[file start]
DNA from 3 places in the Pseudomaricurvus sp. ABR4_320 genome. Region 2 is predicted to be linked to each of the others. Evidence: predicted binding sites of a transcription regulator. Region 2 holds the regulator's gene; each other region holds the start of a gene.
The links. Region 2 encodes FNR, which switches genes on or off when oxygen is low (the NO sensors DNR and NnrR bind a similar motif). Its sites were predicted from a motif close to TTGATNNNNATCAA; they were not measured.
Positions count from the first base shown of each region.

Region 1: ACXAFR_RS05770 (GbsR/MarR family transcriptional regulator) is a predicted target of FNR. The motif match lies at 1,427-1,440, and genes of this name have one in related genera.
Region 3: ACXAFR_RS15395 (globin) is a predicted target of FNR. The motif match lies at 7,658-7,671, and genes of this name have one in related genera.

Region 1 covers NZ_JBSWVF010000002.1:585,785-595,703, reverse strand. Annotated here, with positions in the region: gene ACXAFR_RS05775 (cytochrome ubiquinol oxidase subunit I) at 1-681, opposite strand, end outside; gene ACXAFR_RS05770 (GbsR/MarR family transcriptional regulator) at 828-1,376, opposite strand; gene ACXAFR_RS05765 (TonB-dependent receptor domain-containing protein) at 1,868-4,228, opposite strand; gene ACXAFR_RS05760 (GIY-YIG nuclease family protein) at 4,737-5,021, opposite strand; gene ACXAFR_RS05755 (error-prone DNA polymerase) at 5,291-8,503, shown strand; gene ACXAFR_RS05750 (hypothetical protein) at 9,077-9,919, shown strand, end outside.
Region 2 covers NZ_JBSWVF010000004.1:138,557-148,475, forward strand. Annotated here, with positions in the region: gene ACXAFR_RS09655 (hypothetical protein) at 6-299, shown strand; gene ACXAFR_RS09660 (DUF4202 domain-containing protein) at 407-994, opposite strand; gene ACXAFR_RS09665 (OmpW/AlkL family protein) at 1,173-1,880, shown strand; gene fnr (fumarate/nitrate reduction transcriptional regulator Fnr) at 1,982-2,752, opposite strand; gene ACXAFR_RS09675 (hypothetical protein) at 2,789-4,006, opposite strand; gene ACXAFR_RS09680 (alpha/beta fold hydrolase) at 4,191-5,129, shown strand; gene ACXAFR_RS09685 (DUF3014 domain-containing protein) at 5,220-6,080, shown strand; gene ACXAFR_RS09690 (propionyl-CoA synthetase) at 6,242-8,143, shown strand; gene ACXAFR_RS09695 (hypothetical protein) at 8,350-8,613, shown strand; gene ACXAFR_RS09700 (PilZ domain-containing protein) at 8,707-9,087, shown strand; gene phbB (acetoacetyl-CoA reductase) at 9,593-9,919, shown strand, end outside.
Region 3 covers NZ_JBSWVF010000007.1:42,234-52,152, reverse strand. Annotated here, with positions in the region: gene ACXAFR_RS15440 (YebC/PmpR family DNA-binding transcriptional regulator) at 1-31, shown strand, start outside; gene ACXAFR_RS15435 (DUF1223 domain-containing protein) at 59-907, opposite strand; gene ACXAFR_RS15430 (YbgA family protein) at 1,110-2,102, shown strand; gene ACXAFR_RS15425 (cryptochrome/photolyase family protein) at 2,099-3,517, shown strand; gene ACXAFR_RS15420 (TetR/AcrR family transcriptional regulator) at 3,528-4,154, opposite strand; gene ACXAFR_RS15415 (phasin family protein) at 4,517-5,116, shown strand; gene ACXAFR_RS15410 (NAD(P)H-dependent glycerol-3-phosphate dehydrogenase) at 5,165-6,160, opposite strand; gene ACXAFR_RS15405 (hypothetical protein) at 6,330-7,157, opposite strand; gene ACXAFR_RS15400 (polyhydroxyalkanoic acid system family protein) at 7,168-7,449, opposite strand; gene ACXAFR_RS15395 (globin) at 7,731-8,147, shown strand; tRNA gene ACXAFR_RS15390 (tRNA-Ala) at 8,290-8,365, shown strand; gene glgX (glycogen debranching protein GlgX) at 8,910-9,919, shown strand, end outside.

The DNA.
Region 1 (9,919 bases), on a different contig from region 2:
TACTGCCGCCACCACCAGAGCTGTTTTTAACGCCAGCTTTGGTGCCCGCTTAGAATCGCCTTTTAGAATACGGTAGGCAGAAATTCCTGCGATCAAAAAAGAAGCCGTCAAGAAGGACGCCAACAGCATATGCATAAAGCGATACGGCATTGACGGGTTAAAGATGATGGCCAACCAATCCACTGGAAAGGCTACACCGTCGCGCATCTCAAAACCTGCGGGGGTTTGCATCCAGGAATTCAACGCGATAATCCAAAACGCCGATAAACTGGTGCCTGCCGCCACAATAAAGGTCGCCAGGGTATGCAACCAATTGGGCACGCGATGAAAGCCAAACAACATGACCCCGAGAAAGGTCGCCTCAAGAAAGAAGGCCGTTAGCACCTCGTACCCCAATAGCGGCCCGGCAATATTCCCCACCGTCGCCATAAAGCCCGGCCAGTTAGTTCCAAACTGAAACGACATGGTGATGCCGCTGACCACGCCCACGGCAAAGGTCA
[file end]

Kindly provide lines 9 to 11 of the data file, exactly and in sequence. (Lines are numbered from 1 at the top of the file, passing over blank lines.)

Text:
The DNA.
Region 1 (9,919 bases), on a different contig from region 2:
TACTGCCGCCACCACCAGAGCTGTTTTTAACGCCAGCTTTGGTGCCCGCTTAGAATCGCCTTTTAGAATACGGTAGGCAGAAATTCCTGCGATCAAAAAAGAAGCCGTCAAGAAGGACGCCAACAGCATATGCATAAAGCGATACGGCATTGACGGGTTAAAGATGATGGCCAACCAATCCACTGGAAAGGCTACACCGTCGCGCATCTCAAAACCTGCGGGGGTTTGCATCCAGGAATTCAACGCGATAATCCAAAACGCCGATAAACTGGTGCCTGCCGCCACAATAAAGGTCGCCAGGGTATGCAACCAATTGGGCACGCGATGAAAGCCAAACAACATGACCCCGAGAAAGGTCGCCTCAAGAAAGAAGGCCGTTAGCACCTCGTACCCCAATAGCGGCCCGGCAATATTCCCCACCGTCGCCATAAAGCCCGGCCAGTTAGTTCCAAACTGAAACGACATGGTGATGCCGCTGACCACGCCCACGGCAAAGGTCA